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Markets

Banks, energy stocks fuel rebound in European shares

• Wall Street shut for holiday, US futures up • France’s Macron loses majority • Bitcoin below $20k...
Published June 21, 2022

LONDON: European stocks rose strongly on Monday after a sharp selloff last week on recession worries, while gains in French shares were capped after President Emmanuel Macron lost an absolute majority in the country’s parliamentary election.

The pan-European STOXX 600 index closed up 1.0%, with battered banking, travel and energy stocks leading the gains, but volumes were crimped with US markets closed for a holiday.

The benchmark shed 4.6% and hit over one-year lows last week in a global sell-off that was fuelled by worries about aggressive interest rate hikes by the US Federal Reserve and other major central banks sparking a recession.

“Friday’s options expiry and the lack of big central bank decisions might help equity bulls to wrench back control this week, even if only for a short while,” said Chris Beauchamp, chief market analyst at online trading platform IG.

European Central Bank Chief Christine Lagarde on Monday reaffirmed plans to raise interest rates twice this summer, while fighting widening spreads in the borrowing costs of different euro zone countries.

France’s blue-chip CAC 40 rose 0.6%, the least among major regional indexes, after Emmanuel Macron’s centrist Ensemble coalition secured the most seats in the National Assembly over the weekend but fell well short of securing an absolute majority needed to control parliament.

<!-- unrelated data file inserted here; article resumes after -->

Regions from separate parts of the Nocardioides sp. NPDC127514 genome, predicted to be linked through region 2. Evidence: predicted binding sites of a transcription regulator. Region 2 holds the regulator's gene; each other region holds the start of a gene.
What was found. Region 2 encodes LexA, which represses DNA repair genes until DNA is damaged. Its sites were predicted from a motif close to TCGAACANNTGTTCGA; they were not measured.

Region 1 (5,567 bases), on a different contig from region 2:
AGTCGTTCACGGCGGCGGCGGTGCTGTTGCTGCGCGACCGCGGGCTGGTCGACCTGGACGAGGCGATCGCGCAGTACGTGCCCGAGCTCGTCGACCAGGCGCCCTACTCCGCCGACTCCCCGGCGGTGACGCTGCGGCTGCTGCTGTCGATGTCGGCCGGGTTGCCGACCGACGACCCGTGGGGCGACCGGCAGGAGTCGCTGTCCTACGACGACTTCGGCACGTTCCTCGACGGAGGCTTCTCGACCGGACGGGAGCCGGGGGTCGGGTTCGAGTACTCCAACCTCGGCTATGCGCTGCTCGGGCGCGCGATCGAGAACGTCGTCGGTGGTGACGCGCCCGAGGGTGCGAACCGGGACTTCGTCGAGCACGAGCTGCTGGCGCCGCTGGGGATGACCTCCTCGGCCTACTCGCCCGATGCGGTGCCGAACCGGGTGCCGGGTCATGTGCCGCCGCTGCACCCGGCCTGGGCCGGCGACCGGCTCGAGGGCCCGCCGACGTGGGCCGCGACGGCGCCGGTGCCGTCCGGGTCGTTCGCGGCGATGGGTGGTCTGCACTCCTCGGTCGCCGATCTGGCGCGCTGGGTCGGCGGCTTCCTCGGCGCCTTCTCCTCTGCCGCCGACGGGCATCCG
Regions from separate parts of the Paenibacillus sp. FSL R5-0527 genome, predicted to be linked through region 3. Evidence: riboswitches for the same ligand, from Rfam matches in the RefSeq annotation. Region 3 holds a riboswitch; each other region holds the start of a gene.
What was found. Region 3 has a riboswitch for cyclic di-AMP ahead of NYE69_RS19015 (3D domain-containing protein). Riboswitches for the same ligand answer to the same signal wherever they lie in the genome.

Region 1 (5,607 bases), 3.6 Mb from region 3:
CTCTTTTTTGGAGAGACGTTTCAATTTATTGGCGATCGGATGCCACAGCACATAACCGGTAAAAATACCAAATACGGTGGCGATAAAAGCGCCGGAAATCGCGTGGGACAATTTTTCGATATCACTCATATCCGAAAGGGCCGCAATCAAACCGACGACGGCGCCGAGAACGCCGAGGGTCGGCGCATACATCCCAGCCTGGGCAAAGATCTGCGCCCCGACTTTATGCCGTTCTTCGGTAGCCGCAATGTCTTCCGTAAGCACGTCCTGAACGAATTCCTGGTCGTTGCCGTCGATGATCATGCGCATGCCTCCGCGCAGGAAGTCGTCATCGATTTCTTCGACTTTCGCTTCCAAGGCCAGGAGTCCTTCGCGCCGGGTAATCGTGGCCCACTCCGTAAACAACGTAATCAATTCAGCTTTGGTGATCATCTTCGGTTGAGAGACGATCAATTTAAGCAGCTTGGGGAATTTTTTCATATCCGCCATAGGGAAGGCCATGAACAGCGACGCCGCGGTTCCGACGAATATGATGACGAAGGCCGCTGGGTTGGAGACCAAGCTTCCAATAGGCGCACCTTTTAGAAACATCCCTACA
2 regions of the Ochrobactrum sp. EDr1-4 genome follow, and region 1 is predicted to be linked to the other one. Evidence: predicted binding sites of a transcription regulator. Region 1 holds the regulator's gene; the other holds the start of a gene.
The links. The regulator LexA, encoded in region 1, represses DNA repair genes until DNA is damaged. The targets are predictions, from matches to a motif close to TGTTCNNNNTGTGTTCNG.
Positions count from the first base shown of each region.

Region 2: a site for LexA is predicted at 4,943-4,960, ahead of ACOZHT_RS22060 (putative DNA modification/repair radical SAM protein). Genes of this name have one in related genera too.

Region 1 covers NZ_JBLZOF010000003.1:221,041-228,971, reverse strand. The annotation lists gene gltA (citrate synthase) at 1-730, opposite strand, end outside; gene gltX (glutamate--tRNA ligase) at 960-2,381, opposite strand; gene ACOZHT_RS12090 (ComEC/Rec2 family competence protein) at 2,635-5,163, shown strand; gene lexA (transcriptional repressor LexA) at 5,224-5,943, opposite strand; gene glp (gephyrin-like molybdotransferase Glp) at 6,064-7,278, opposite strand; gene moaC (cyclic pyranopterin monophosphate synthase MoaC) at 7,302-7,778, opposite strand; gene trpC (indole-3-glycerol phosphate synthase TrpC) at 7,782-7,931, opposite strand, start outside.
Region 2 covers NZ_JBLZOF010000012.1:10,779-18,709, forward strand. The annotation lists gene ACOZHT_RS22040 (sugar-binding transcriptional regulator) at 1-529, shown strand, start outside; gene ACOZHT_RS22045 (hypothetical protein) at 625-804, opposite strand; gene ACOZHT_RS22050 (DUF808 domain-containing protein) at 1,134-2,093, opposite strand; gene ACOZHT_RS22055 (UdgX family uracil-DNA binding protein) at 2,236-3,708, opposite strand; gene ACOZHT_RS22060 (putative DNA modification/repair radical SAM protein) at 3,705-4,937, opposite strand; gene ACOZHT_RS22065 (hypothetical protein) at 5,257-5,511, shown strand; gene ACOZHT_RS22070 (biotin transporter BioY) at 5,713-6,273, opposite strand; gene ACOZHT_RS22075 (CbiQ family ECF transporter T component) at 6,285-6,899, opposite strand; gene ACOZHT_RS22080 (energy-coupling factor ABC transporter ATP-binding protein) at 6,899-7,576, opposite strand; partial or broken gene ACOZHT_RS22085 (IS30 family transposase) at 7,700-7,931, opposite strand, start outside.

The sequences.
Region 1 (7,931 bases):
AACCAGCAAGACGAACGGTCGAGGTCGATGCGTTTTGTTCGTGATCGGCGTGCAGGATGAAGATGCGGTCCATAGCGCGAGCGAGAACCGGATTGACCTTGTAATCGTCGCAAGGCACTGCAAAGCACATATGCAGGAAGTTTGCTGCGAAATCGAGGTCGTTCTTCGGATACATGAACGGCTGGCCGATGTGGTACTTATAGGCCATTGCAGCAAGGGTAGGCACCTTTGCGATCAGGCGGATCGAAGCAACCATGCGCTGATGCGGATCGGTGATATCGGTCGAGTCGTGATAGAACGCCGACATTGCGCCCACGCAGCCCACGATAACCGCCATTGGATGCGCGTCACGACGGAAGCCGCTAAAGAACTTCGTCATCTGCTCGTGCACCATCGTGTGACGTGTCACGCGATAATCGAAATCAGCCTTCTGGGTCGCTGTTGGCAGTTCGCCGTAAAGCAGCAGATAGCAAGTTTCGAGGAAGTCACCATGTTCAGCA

“It will mean that there will probably be less structural reforms but we’re already underweight Europe and it does not significantly change our stance,” said Willem Sels, global chief investment officer, private banking and wealth management at HSBC.

The STOXX 600 has shed almost 17% this year so far, as a cocktail of worries from soaring inflation to China’s slowing economy and cost-of-living crisis in the UK dampen risk appetite.

“We’ll continue to see some volatility because inflation, in our view, is not going to start to come down until the end of this year,” Sels added.

Data showed German producer prices surged by a more-than-expected 33.6% in May, on a year-on-year basis.

Europe’s construction and materials index dropped 1.8% after Irish building insulation specialist Kingspan said the mood in most end markets deteriorated resulting in a dip in orders over the last two months.

Kingspan’s shares tumbled 11.4%, while Danish peer Rockwool and France’s Saint-Gobain fell around 4% each.

French carmaker Renault jumped 9.7% after Jefferies upgraded the stock to “Buy”.

Valneva surged 29.3% after US healthcare giant Pfizer agreed to invest 90.5 million euros ($95.24 million) for an 8.1% stake in the French vaccine company.

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